My son is only two, so I don’t have to worry about what we’ll do in the fall if schools don’t fully reopen.
This is a relief, but it hasn’t stopped me from asking some hard questions.
Could I homeschool? Could I quit my job and become a stay-at-home parent? Could I hire a tutor to come to the house and teach my son? Public schools are sure to be open by the time my son is ready to go. But what if they aren’t? What will we do?
For many parents, these aren’t theoretical questions.
They’re questions that need to be answered right now, as school systems throughout the country announce that school will be online, or some combination of online and in-class teaching.
Last week, New York released its guidelines for reopening schools, and most districts are expected to implement a hybrid model of education. The first big district in the Capital Region to announce its plan for the fall, Shenendehowa Central School District, has said it will bring K-6 students back for daily, in-person instruction and have students in grades 7-12 alternate between in-person and remote learning.
Shenendehowa’s plan is at once better than I might have expected – education experts say in-person education is especially important for young children – and still not quite good enough.
That’s not the fault of the school district, which is dealing with an impossible situation: how to educate children in a time of disease, illness and death.
The uncertainty hovering over America’s schools is the direct result of failing to control and suppress COVID-19, as other countries have successfully done.
To say it’s bad timing to have COVID-19 spiking in the South, Sunbelt and California just as children are supposed to be heading back to the classroom is an understatement.
Getting kids back in the classroom requires that transmission of the disease remains at low levels. Under the state’s plan, reopening is permissible if the infection rate in a community is 5 percent or lower. Right now, the Capital Region is within that range. But that doesn’t mean most districts can reopen full-time.
Social distancing requirements are a huge challenge for many districts, which lack the space and staff to reduce class sizes and spread out.
The single biggest hurdle to reopening, though, might be fear.
What I’m hearing from parents of school-age children is that school has become an emotional and polarizing topic with “parents on all sides shaming each other and school administrators,” as one of my friends put it.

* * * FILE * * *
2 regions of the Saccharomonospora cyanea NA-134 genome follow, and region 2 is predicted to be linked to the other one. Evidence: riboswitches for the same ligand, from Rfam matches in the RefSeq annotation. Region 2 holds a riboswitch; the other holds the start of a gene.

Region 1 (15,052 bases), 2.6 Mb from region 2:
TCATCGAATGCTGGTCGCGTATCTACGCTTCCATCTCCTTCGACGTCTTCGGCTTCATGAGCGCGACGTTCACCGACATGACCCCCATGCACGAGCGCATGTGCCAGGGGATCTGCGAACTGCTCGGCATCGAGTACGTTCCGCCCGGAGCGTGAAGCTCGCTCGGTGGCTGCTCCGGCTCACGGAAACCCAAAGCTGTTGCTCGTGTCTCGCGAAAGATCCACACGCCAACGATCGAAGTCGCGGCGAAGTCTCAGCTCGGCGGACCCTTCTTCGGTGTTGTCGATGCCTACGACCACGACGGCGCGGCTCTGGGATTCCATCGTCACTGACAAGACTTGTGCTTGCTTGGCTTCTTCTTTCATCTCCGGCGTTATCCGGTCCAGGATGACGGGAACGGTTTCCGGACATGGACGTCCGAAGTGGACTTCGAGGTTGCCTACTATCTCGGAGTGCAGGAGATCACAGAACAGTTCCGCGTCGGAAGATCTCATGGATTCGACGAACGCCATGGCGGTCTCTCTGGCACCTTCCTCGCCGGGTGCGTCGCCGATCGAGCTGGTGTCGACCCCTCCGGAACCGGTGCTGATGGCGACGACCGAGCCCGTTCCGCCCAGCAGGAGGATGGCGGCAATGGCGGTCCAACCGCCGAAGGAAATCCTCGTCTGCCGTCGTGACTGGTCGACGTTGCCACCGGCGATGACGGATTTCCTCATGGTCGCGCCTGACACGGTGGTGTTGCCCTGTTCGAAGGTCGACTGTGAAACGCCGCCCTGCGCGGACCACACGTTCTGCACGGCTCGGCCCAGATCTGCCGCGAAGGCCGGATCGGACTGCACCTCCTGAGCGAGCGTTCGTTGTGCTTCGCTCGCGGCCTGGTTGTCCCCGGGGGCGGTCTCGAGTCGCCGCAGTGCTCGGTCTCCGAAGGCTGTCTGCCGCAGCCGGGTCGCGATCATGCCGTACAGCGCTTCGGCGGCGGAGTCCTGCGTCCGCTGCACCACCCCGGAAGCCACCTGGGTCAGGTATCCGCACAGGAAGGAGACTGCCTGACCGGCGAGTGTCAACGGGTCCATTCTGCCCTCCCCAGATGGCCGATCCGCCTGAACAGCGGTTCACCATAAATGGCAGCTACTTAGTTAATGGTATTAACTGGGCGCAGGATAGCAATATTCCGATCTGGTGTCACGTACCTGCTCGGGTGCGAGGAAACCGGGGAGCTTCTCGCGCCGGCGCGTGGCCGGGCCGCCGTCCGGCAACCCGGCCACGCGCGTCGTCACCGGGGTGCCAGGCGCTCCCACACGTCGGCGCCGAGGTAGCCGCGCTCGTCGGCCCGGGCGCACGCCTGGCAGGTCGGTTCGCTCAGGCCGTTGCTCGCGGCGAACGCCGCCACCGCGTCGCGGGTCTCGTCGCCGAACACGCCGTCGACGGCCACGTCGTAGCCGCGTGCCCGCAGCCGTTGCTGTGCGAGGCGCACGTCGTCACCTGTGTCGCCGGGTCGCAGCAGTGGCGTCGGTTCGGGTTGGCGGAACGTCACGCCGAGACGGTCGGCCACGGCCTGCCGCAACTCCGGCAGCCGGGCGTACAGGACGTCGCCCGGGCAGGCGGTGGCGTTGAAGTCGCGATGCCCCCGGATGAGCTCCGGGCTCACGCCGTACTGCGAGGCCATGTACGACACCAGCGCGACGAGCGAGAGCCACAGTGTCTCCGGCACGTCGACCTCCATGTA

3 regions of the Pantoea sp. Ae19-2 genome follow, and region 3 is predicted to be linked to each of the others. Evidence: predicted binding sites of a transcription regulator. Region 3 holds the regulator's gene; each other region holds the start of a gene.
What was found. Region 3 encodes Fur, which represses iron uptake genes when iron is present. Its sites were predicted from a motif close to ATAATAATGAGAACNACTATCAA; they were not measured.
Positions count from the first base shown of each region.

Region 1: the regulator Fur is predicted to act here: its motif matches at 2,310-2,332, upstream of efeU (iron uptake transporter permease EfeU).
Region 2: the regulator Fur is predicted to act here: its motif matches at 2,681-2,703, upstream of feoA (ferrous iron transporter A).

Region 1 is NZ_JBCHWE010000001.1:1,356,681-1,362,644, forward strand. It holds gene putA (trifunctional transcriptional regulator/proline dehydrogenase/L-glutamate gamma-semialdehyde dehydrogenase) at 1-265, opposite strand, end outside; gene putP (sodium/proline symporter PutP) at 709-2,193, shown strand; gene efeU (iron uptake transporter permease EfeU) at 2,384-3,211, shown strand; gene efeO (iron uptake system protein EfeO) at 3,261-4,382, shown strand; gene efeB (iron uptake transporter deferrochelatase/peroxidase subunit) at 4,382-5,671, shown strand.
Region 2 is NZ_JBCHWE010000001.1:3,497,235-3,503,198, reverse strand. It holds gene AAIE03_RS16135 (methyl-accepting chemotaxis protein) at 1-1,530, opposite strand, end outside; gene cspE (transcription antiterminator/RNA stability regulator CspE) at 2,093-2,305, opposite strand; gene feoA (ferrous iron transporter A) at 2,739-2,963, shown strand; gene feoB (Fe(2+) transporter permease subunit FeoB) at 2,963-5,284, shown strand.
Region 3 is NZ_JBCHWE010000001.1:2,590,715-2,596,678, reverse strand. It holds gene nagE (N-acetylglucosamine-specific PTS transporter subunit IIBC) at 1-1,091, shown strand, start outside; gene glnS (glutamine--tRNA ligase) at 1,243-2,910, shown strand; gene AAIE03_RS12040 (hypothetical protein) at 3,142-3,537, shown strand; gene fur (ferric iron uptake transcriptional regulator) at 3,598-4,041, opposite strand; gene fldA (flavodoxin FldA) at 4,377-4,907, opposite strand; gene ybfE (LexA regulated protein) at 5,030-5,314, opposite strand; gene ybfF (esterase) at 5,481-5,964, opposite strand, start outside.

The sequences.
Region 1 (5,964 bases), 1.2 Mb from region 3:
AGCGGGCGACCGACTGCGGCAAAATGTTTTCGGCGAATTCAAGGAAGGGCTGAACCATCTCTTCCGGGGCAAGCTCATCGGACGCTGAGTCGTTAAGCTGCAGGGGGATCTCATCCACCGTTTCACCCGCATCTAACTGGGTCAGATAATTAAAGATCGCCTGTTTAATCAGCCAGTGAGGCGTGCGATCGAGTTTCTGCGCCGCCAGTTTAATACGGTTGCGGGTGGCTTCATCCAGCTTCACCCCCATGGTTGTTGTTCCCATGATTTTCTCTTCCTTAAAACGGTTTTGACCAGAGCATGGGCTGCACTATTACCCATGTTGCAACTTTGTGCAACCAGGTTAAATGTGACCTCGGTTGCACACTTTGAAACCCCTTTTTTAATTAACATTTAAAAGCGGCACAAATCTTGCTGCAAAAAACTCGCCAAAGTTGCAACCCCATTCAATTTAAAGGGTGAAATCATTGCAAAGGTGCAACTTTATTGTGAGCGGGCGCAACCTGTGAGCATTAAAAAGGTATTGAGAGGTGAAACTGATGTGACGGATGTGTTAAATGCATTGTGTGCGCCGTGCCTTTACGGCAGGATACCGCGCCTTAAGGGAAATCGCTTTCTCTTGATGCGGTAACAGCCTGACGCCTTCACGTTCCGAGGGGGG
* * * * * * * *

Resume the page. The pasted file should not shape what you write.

The research shows that children are less likely than adults to develop serious cases of the virus, or to pass it on others. This is good news. But it’s not enough to persuade many parents and teachers that returning to full-time, in-person education during a pandemic is desirable.
According to one recent poll, 71% of parents say sending their kids back to school is either a large or moderate risk to their own health. Similarly, 51% of parents say that they are either very or extremely worried about sending their children back to school in the coming months, while 23 percent said that they are somewhat concerned.
If we want to reopen schools full-time, we need to address these fears.
And I mean really address them.
Not just point to the scientific research on kids and COVID-19 and dismiss those fears as overblown.
I’ve seen a lot of interviews with epidemiologists and public health experts who say schools should re-open, and I don’t disagree. But if parents and teachers aren’t convinced, it doesn’t matter how strong the case for reopening schools is, because it’s not going to happen.
The only way to convince fearful parents and teachers that full-time school is a good idea is by defeating the virus.
There are no shortcuts, no miracle cures: If we want America’s public school system to function again, we need to beat COVID-19.
Only when the virus is no longer a threat will we be able to teach our children the way we want them to be taught.
Reach Sara Foss at [email protected] Opinions expressed here are her own and not necessarily the newspaper’s.